RE: non-free firmware in kernel modules, aggregation and unclear copyright notice.
> Scripsit "David Schwartz" <firstname.lastname@example.org>
> >> I think the "derivative work" angle is a red herring. I do not think
> >> that either of the two parts that are being linked together (i.e. the
> >> driver and the firmware) are derivates of the other. The relevant
> >> point is that distribution of the linked _result_ is nevertheless
> >> subject to the condition in GPL #2, which is in general the only
> >> source we have for a permission to distribute a non-verbatim-source
> >> form of the driver.
> > If the thing distributed is not the covered work and not a
> > derivative work, why does the GPL apply to it at all?
> You are free to not apply the GPL to it.
> However, then you cannot legally copy it at all, because it contains
> part of the original author's copyrighted work and therefore can only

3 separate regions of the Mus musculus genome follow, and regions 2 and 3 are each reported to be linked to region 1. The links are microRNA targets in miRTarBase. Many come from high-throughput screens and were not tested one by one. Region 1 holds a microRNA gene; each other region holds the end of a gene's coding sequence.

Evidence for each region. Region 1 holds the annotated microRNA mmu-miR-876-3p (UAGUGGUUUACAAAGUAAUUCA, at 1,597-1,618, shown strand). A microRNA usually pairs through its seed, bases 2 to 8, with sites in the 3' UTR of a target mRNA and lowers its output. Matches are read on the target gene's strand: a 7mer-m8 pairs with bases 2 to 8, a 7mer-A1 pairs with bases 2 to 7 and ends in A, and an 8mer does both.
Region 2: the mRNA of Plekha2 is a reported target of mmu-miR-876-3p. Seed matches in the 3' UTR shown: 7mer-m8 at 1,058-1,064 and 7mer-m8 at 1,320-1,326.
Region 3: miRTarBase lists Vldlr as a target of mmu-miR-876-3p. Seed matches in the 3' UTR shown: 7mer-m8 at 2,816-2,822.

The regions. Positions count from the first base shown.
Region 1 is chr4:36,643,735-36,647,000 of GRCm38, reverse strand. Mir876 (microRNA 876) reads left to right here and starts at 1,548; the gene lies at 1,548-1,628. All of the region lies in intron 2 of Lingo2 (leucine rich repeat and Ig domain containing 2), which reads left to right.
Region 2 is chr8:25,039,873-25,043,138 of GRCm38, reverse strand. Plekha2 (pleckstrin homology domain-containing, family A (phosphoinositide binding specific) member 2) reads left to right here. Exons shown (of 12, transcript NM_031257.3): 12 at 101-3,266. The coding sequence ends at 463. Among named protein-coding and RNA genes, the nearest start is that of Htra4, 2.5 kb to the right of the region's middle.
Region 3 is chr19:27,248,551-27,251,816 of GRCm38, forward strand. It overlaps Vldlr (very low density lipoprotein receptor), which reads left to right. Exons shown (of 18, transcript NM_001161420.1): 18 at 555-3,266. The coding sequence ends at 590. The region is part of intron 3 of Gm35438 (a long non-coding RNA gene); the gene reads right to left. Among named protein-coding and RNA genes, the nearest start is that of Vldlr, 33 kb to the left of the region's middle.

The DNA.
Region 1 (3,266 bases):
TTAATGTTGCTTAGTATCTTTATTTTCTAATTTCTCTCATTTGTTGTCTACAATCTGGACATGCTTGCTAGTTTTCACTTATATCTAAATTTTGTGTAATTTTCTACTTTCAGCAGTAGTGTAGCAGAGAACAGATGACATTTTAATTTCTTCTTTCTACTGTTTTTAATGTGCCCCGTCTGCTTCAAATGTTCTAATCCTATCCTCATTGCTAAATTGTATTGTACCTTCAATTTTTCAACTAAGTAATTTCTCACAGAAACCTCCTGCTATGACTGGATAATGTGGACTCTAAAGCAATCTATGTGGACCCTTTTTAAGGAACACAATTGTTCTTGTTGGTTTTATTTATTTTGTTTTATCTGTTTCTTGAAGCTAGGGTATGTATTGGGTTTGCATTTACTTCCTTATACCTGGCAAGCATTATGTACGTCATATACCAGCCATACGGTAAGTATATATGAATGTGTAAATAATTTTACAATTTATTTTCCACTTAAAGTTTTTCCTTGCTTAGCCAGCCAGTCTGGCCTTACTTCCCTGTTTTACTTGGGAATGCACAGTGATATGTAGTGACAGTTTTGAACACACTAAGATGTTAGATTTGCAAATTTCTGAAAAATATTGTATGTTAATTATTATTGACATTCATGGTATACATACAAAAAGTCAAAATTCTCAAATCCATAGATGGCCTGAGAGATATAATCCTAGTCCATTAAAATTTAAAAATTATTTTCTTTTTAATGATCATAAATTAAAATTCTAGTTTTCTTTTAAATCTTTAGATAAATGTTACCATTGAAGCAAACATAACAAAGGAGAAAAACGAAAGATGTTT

> legally be copied with the permission of the author.
The way you stop someone from distributing part of your work is by arguing
that the work they are distributing is a derivative work of your work and
they had no right to *make* it in the first place. See, for example, Mulcahy
v. Cheetah Learning.
My point is that the reason the derivative work issue is so important is
because it's the only way (in U.S. law anyway) that the GPL can apply to
anything other than the exact thing the author chose to apply it to. The GPL
applies to distributing a Linux binary I just made even though nobody ever
chose to apply the GPL to the binary I just made only because the binary I
just made is a derivative work of the Linux kernel, and the authors of that
work chose to apply the GPL to it.